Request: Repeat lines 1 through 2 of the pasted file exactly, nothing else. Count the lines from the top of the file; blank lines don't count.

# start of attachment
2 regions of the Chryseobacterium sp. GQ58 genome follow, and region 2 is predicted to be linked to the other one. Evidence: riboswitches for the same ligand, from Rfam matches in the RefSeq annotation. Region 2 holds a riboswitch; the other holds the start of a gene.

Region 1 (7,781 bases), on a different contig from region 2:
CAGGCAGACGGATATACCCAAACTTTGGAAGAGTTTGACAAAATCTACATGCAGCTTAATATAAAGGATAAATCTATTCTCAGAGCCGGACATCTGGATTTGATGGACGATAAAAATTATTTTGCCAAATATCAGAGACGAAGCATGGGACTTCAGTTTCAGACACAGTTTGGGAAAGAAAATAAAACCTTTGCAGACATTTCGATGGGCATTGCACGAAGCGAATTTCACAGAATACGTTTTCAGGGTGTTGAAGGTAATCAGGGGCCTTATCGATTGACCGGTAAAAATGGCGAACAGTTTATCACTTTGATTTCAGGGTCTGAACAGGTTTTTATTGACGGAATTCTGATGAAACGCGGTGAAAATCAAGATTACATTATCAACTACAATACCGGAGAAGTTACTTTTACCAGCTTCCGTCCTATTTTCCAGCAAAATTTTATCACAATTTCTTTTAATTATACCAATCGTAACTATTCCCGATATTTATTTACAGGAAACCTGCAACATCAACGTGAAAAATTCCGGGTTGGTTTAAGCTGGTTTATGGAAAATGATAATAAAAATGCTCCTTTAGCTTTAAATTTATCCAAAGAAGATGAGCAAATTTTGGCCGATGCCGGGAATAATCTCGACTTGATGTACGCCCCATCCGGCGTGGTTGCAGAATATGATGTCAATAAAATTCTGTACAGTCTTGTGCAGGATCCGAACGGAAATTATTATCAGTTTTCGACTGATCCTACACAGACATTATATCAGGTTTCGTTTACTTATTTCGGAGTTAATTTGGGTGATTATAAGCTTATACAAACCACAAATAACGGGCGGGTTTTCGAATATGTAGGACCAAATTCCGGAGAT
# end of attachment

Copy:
2 regions of the Chryseobacterium sp. GQ58 genome follow, and region 2 is predicted to be linked to the other one. Evidence: riboswitches for the same ligand, from Rfam matches in the RefSeq annotation. Region 2 holds a riboswitch; the other holds the start of a gene.

Region 1 (7,781 bases), on a different contig from region 2: